Irresponsibility rears head in Bombers’ loss to Stampeders (& eight other thoughts)

Photo courtesy: Scott Grant/

The Winnipeg Blue Bombers were defeated by the Calgary Stampeders on Saturday night at McMahon Stadium by a score of 37-33.

Below are my thoughts on the game.

Borderline insanity

Mike O’Shea’s stubbornness has been on display several times since he took over as the head coach of the Blue Bombers in 2014, but Saturday’s game exemplified it better than most.

Chris Streveler was taken out of the game midway through the fourth quarter after a hit left him limping badly. The pivot had already suffered an apparent injury late in the second quarter when his throwing hand was driven into the turf by a Stampeder helmet.

Backup Sean McGuire entered the game and went two-and-out, forcing the Bombers to punt. Winnipeg got the ball back nine plays later and Streveler — not McGuire — returned to the field, hobbling noticeably.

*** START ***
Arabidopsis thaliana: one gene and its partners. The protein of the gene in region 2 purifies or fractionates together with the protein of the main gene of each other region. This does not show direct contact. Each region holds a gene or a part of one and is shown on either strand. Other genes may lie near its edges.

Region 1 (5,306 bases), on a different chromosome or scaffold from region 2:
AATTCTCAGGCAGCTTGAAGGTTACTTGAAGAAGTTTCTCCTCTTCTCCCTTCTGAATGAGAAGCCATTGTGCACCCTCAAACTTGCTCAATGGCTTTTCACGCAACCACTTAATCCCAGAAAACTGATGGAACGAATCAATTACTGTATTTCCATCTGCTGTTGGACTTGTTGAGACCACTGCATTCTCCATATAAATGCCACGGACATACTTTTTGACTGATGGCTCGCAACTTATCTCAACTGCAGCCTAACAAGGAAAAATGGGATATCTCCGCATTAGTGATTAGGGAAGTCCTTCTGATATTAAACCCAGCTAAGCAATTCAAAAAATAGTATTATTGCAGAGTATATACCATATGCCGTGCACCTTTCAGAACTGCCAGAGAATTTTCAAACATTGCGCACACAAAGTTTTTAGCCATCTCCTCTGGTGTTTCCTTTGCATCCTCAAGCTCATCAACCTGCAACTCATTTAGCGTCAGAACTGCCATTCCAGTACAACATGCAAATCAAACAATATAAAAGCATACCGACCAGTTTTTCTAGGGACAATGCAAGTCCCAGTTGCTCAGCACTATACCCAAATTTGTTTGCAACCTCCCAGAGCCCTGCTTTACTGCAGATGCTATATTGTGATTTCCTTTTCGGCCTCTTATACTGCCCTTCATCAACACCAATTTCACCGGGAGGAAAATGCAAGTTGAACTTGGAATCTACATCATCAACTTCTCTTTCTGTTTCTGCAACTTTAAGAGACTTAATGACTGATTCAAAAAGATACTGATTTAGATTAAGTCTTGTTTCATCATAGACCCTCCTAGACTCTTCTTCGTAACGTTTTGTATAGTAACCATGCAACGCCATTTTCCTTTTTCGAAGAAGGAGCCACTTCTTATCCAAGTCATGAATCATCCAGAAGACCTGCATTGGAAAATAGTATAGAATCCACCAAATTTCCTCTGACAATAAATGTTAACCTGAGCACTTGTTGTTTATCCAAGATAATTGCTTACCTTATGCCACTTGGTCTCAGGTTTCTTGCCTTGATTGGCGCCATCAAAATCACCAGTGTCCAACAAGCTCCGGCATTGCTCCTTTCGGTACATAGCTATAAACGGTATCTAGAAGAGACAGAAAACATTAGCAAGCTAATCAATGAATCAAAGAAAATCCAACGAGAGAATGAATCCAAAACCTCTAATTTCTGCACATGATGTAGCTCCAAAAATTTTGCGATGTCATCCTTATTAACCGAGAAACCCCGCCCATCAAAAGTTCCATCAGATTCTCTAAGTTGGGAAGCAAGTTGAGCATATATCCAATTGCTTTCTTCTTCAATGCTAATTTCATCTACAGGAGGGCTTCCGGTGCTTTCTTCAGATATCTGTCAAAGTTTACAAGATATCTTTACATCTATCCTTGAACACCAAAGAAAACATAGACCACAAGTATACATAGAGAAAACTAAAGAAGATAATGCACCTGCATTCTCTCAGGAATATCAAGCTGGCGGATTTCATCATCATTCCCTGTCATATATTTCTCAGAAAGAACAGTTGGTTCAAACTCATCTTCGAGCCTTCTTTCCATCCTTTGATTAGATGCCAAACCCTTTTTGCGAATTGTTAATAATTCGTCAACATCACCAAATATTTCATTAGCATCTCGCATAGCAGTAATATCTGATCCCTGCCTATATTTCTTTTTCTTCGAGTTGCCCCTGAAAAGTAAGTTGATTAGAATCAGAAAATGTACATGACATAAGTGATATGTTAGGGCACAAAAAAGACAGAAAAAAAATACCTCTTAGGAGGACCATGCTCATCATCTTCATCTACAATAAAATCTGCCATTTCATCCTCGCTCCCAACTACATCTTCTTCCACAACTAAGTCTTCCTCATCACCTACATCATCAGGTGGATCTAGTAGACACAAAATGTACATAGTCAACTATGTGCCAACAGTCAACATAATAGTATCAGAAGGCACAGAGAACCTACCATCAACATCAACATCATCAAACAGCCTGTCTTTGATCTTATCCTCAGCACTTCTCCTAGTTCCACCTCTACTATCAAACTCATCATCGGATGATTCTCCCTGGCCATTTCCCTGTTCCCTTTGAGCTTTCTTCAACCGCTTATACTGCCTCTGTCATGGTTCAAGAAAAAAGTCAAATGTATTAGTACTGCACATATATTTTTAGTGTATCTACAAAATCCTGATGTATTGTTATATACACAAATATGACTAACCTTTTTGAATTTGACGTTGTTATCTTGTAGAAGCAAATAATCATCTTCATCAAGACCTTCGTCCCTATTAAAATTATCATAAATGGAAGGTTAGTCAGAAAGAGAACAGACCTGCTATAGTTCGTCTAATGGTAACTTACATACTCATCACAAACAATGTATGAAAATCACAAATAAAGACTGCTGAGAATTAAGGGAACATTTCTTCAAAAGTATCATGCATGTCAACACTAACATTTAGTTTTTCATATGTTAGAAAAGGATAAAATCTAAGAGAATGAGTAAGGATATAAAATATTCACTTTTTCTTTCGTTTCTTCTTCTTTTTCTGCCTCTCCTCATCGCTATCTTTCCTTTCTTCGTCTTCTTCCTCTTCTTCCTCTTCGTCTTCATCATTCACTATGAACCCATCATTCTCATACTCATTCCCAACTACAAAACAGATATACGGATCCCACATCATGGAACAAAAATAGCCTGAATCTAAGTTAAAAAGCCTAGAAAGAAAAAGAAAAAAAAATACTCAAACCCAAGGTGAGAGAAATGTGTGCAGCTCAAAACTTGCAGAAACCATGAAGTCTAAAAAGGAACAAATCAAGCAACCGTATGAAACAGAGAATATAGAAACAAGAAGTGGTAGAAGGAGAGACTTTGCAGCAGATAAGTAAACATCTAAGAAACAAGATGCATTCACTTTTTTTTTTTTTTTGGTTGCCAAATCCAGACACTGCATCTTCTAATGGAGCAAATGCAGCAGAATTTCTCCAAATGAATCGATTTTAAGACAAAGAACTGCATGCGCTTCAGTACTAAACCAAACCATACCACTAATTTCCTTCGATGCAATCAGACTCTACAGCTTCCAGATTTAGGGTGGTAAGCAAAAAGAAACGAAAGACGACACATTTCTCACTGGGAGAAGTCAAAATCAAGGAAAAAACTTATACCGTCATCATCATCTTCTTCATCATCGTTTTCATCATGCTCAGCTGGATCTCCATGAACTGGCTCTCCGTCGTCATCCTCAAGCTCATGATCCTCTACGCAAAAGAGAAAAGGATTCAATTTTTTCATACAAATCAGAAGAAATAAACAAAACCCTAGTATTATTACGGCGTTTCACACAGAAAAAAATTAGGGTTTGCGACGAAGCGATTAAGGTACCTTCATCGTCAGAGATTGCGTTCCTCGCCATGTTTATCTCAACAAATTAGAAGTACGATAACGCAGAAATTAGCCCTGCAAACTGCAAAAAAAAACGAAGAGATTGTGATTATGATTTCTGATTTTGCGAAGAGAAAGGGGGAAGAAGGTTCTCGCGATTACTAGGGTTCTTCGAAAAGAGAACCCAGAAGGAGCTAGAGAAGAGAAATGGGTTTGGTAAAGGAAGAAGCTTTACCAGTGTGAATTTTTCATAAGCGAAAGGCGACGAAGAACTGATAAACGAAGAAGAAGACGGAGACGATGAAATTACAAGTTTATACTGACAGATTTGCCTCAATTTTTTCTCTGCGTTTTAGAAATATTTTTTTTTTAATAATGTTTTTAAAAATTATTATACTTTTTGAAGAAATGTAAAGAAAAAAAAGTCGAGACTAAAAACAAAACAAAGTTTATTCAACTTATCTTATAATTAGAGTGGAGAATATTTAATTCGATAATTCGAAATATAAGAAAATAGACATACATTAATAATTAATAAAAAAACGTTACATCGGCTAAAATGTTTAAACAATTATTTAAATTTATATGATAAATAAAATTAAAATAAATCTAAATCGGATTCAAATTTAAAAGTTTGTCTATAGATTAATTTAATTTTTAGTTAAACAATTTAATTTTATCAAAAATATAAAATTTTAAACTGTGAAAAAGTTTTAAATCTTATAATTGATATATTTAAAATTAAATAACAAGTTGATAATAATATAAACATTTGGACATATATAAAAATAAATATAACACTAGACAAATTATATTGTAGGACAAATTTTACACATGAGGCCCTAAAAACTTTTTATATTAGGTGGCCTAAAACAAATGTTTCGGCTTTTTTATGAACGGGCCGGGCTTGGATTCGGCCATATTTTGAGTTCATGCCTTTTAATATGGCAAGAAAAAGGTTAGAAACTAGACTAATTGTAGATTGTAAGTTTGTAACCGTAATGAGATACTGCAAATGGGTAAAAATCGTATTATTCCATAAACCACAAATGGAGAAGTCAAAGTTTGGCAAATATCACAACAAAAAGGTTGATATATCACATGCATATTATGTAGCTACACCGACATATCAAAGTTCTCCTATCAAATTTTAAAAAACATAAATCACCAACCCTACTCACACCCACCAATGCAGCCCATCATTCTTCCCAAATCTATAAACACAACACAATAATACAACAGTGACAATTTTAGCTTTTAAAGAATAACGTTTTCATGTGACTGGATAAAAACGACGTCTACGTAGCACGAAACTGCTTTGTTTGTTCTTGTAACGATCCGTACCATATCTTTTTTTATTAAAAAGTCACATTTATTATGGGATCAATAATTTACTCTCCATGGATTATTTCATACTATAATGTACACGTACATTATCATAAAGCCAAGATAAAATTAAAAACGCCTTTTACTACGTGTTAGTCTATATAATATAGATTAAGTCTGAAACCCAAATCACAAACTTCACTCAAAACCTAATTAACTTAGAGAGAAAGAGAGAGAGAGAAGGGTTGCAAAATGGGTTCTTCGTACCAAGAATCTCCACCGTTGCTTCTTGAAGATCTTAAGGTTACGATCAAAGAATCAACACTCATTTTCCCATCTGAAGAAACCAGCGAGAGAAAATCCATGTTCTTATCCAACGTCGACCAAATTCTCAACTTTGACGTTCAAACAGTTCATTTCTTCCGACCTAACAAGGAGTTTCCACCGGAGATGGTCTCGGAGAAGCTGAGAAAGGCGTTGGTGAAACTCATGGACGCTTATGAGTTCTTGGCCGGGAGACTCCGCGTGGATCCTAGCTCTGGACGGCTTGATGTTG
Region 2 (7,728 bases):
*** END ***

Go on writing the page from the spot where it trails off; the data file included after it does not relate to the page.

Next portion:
Streveler would complete three-of-six pass attempts for 22 yards to end the game, his mobility greatly limited. He was sacked once and threw an interception on a last-second Hail Mary attempt.

Allowing Streveler to finish the game was a short-sighted and irresponsible decision by Mike O’Shea.

It doesn’t matter that Streveler wanted to return to the field — sometimes football players need to be saved from themselves. It was clear to anyone who watched Saturday’s game that the young quarterback was hurt — probably too much so to be effective. He needed to be pulled.

There’s also the matter of McGuire being the superior passer. It’s no secret that Streveler struggles to produce yardage through the air — he finished the night in Calgary with just 134 passing yards — and that’s when he can buy time with his legs.

McGuire is the type of pocket passer needed to engineer a two-minute drive. Even with his lack of experience, the Blue Bombers would have been better off with McGuire leading the offence than an immobile Streveler.

It was a poor decision late in a key game by Mike O’Shea. Maybe he’ll learn from it.

But I doubt it.

Feed the man